This colorful visitor is commonly seen on the Tewaukon National Wildlife Refuge during spring and summer months.
American Bald Eagle
An American icon of independence, the bald eagle is a welcomed sight on wildlife refuges and almost anywhere else.
This migrating visitor is sure to draw attention. Once in grave danger of extinction, the whooping crane is now making a slow recovery.
Tewaukon National Wildlife Refuge Complex will be preserved, managed, and enhanced as a part of the tallgrass prairie wetland ecosystem capable of supporting migratory birds and other native wildlife and plants for the benefit of present and future generations. The Complex will provide an environment where a diversity of native tallgrass prairie, wetlands, plants, wildlife, and their natural processes can be observed and explored. It will provide a place where people can learn about wildlife and their habitats and enjoy wildlife-dependent recreation.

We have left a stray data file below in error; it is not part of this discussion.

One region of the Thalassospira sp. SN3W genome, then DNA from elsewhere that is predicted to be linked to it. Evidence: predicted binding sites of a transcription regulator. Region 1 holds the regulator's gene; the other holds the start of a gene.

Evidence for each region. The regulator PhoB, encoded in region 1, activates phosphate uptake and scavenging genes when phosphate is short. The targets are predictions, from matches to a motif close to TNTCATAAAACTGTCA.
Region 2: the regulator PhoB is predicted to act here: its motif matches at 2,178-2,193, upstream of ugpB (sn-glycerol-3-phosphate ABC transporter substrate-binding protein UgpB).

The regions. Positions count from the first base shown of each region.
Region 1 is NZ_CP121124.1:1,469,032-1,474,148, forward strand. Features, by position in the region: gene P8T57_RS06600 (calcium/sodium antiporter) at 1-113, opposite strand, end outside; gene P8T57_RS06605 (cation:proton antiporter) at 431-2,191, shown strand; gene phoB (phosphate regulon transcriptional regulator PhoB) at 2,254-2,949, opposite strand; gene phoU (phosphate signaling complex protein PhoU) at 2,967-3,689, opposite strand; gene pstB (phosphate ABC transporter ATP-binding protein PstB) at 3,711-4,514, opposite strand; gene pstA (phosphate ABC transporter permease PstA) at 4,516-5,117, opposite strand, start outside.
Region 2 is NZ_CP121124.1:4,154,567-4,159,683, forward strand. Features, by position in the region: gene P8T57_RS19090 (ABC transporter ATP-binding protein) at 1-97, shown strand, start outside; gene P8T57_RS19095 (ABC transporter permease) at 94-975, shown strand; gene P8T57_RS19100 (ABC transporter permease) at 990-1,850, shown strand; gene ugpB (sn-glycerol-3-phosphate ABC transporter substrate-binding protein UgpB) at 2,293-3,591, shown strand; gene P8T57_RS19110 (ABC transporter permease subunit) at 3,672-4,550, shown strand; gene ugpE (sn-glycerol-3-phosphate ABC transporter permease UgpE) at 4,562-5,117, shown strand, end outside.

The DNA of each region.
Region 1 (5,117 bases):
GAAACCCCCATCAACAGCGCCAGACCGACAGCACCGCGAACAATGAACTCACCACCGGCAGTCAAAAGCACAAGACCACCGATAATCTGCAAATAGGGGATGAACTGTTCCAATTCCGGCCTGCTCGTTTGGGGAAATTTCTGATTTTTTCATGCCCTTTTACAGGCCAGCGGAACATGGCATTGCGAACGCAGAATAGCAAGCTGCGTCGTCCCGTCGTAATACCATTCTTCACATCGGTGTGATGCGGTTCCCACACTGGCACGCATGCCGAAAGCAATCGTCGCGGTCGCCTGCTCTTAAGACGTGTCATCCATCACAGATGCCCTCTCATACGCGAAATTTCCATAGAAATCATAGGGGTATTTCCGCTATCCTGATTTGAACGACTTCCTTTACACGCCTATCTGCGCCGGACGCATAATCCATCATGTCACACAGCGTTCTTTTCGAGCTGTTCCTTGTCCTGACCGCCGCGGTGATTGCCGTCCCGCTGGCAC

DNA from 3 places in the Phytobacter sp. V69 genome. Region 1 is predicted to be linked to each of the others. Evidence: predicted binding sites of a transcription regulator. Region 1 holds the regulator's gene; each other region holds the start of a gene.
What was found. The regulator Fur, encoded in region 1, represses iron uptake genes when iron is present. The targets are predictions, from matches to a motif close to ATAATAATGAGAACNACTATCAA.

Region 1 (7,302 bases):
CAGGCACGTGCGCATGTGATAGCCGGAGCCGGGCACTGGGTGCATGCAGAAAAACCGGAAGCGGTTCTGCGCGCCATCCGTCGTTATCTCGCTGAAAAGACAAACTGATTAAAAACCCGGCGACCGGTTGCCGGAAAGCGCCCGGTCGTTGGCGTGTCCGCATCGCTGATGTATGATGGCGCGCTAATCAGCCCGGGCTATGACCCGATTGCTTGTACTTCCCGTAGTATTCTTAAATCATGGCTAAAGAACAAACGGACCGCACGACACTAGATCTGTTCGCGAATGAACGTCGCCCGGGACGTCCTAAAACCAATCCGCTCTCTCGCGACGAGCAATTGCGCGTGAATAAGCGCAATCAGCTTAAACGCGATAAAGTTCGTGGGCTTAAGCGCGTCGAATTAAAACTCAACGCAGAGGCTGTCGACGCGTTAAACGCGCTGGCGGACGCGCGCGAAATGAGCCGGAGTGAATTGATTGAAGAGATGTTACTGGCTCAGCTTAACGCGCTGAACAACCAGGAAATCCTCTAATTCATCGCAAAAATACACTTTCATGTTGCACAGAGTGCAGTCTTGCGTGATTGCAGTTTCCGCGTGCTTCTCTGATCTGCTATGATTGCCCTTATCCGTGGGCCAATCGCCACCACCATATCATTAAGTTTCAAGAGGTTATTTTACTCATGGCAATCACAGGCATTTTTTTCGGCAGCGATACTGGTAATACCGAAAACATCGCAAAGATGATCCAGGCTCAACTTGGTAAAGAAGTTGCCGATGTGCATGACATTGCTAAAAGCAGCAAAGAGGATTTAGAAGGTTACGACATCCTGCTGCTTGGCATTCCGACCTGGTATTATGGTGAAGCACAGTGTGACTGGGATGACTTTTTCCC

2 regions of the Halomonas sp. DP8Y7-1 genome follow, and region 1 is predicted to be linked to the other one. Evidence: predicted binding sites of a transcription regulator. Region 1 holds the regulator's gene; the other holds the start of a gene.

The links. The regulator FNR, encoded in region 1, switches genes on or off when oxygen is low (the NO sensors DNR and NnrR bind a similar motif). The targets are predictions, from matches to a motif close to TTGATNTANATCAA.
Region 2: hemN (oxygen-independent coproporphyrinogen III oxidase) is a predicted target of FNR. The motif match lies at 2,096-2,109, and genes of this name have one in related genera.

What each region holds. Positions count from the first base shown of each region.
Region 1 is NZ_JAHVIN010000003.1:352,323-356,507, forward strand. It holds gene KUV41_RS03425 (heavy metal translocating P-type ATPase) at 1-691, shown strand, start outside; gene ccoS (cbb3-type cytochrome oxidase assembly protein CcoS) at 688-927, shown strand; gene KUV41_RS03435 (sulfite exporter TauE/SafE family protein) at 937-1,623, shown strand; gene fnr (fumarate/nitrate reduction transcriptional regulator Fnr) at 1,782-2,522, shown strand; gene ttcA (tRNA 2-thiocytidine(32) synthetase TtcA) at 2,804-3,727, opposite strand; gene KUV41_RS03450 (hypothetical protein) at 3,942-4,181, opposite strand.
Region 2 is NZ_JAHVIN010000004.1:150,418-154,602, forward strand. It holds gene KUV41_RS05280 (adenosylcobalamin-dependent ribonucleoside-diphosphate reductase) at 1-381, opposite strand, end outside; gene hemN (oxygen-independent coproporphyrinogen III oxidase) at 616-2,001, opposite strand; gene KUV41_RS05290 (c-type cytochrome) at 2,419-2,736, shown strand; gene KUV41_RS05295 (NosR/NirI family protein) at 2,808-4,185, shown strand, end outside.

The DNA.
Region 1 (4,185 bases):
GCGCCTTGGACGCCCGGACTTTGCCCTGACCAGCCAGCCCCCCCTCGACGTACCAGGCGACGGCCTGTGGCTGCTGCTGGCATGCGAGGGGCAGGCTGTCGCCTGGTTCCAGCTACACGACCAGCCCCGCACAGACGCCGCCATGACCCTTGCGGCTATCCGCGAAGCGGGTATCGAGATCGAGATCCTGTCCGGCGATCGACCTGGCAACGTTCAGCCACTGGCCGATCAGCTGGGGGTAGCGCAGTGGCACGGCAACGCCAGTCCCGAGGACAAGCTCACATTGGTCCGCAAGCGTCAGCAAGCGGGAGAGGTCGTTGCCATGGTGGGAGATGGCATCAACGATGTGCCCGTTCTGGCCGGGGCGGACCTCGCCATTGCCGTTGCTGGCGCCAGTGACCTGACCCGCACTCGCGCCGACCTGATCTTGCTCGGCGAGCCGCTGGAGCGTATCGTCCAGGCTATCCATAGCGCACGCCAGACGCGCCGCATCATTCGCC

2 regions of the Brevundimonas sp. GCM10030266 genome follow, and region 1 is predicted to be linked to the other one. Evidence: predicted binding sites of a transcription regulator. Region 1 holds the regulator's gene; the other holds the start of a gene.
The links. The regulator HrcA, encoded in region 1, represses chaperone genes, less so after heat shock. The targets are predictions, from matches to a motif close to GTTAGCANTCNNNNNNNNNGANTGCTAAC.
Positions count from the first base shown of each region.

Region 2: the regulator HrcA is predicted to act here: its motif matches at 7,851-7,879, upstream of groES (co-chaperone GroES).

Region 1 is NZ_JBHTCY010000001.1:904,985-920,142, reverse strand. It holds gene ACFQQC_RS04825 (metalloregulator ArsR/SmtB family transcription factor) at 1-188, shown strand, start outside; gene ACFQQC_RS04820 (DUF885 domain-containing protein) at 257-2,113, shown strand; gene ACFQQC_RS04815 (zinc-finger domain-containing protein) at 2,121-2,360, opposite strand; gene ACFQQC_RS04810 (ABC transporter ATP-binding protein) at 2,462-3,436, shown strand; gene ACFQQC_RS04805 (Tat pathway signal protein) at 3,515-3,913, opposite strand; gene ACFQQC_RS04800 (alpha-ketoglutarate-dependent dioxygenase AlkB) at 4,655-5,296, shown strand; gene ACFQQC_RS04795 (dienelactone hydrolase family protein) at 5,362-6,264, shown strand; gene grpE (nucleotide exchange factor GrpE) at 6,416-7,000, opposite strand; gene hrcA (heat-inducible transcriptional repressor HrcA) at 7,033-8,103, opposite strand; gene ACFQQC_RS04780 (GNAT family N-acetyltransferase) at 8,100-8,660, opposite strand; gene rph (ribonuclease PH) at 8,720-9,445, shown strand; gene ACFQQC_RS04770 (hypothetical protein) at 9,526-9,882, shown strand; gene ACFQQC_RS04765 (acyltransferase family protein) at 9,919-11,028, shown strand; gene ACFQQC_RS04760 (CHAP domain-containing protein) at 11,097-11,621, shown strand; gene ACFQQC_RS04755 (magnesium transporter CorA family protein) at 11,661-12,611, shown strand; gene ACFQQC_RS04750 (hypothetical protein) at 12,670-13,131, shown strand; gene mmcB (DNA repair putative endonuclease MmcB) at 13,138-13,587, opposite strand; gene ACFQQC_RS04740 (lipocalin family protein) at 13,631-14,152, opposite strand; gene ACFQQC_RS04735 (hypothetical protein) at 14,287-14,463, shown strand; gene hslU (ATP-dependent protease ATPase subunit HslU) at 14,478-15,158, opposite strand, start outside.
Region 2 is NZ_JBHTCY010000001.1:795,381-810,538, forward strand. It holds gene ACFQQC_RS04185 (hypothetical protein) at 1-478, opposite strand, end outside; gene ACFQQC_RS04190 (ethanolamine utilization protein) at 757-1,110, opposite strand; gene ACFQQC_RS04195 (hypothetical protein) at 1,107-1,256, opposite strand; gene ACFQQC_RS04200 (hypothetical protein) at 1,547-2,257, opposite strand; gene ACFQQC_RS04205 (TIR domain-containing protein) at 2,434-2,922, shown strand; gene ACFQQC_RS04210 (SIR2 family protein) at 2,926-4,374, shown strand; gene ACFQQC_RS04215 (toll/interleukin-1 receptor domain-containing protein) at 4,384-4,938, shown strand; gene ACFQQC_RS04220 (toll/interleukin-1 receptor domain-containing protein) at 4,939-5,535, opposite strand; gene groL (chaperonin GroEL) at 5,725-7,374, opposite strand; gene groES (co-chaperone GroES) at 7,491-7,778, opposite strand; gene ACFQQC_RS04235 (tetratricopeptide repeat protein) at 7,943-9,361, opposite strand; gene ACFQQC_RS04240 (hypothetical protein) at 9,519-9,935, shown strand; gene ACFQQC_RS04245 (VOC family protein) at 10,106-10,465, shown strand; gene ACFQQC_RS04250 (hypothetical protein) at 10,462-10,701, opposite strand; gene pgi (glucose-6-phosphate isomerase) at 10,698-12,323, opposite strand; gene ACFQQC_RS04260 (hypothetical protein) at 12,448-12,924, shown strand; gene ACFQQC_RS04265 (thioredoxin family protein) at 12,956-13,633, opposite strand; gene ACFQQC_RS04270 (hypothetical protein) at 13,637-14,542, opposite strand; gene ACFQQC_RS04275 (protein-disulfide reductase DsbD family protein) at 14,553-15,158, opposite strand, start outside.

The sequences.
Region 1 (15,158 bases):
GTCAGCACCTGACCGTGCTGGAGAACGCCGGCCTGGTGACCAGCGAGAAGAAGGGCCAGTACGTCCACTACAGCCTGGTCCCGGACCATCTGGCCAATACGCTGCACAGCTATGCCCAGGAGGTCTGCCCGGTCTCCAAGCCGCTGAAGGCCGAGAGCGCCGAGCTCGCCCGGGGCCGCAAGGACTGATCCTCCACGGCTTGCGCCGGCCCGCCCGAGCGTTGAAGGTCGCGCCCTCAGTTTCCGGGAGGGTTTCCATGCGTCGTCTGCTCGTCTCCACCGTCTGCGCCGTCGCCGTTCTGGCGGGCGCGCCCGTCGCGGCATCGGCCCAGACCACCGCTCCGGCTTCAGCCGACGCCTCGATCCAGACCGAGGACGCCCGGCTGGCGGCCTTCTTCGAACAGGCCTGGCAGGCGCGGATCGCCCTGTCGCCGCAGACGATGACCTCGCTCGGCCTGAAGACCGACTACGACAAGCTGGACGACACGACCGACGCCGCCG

About the Complex
A National Wildlife Refuge Complex is an administrative grouping of two or more refuges, wildlife management areas or other refuge conservation areas that are managed from a central office location.
Tewaukon is managed as part of the Tewaukon Complex.
Learn more about the complex
About the NWRS
The National Wildlife Refuge System, within the U.S. Fish and Wildlife Service, manages a national network of lands and waters set aside to conserve America’s fish, wildlife, and plants.
Learn more about the NWRS
Items of Interest
The Junior Duck Stamp program provides opportunities for children to learn about wetlands and waterfowl. Learn more about the North Dakota Junior Duck Stamp art contest by following the link below.North Dakota Junior Duck Stamp
In October, beautiful white tundra swans feed in flooded fields and in shallow wetlands. Leopard frogs and painted turtles head to the bottom of wetlands to spend the cold winter months covered in the soft mud as ice forms on the water. Garter snakes and smooth green snakes head to underground burrows as the cold northern winds and snow begin to fall in late October and November.Seasons of Wildlife
Historically, only two federally listed endangered species likely used the Tewaukon National Wildlife Refuge, the whooping crane and the gray wolf. Today, whooping cranes only migrate through the Refuge.
Page Photo Credits All photos courtesy of USFWS unless otherwise noted.
Last Updated: Jan 13, 2015